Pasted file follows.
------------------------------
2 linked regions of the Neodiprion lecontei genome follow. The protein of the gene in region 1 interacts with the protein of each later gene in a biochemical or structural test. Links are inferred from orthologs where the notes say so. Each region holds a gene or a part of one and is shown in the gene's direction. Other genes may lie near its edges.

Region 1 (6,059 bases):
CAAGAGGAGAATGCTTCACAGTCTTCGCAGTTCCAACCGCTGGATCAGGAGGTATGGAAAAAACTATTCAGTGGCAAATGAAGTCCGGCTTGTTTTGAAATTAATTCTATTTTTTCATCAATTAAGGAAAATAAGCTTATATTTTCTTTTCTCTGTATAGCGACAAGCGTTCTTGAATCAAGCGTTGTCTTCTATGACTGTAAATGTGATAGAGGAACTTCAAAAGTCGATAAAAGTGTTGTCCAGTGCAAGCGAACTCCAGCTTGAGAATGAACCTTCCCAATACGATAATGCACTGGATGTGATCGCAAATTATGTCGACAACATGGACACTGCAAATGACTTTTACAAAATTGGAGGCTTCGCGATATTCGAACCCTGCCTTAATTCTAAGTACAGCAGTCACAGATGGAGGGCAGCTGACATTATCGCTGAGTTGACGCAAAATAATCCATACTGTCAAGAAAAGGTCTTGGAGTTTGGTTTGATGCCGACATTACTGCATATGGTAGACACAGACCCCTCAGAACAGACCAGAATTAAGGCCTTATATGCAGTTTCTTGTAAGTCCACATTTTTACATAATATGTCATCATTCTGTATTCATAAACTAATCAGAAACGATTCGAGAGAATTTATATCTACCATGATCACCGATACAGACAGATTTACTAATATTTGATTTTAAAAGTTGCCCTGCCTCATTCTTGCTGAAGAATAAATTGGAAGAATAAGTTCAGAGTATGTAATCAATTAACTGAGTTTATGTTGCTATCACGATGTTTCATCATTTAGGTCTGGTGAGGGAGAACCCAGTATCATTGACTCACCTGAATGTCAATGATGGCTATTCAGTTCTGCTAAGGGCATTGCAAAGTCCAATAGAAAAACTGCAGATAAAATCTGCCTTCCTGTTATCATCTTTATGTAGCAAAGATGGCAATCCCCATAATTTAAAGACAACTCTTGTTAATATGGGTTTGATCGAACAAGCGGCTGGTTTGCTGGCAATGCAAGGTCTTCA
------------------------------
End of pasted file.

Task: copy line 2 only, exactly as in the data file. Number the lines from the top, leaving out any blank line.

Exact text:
Region 1 (6,059 bases):